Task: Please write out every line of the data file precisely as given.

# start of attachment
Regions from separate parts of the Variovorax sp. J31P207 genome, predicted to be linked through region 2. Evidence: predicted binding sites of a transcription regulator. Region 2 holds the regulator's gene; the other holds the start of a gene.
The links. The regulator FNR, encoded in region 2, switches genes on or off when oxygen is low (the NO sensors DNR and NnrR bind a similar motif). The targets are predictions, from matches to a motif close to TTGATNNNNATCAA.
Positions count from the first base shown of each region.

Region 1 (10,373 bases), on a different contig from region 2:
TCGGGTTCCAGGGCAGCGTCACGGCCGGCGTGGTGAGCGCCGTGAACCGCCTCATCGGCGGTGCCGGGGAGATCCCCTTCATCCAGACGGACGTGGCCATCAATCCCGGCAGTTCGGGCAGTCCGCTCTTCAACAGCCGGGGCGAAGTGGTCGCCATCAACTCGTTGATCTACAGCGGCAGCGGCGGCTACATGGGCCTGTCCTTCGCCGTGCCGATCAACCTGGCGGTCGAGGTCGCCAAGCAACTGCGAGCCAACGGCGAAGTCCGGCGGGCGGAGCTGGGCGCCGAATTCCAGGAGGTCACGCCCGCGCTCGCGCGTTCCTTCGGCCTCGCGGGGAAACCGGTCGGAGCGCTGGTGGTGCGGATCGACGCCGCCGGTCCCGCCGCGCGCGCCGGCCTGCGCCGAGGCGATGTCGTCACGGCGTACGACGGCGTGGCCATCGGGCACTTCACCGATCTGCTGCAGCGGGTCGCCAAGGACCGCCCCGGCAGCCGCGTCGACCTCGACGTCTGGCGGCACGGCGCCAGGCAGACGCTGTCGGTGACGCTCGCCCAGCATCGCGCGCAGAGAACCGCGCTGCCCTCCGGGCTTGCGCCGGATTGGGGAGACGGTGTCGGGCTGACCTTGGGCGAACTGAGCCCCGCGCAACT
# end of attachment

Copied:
Regions from separate parts of the Variovorax sp. J31P207 genome, predicted to be linked through region 2. Evidence: predicted binding sites of a transcription regulator. Region 2 holds the regulator's gene; the other holds the start of a gene.
The links. The regulator FNR, encoded in region 2, switches genes on or off when oxygen is low (the NO sensors DNR and NnrR bind a similar motif). The targets are predictions, from matches to a motif close to TTGATNNNNATCAA.
Positions count from the first base shown of each region.

Region 1 (10,373 bases), on a different contig from region 2:
TCGGGTTCCAGGGCAGCGTCACGGCCGGCGTGGTGAGCGCCGTGAACCGCCTCATCGGCGGTGCCGGGGAGATCCCCTTCATCCAGACGGACGTGGCCATCAATCCCGGCAGTTCGGGCAGTCCGCTCTTCAACAGCCGGGGCGAAGTGGTCGCCATCAACTCGTTGATCTACAGCGGCAGCGGCGGCTACATGGGCCTGTCCTTCGCCGTGCCGATCAACCTGGCGGTCGAGGTCGCCAAGCAACTGCGAGCCAACGGCGAAGTCCGGCGGGCGGAGCTGGGCGCCGAATTCCAGGAGGTCACGCCCGCGCTCGCGCGTTCCTTCGGCCTCGCGGGGAAACCGGTCGGAGCGCTGGTGGTGCGGATCGACGCCGCCGGTCCCGCCGCGCGCGCCGGCCTGCGCCGAGGCGATGTCGTCACGGCGTACGACGGCGTGGCCATCGGGCACTTCACCGATCTGCTGCAGCGGGTCGCCAAGGACCGCCCCGGCAGCCGCGTCGACCTCGACGTCTGGCGGCACGGCGCCAGGCAGACGCTGTCGGTGACGCTCGCCCAGCATCGCGCGCAGAGAACCGCGCTGCCCTCCGGGCTTGCGCCGGATTGGGGAGACGGTGTCGGGCTGACCTTGGGCGAACTGAGCCCCGCGCAACT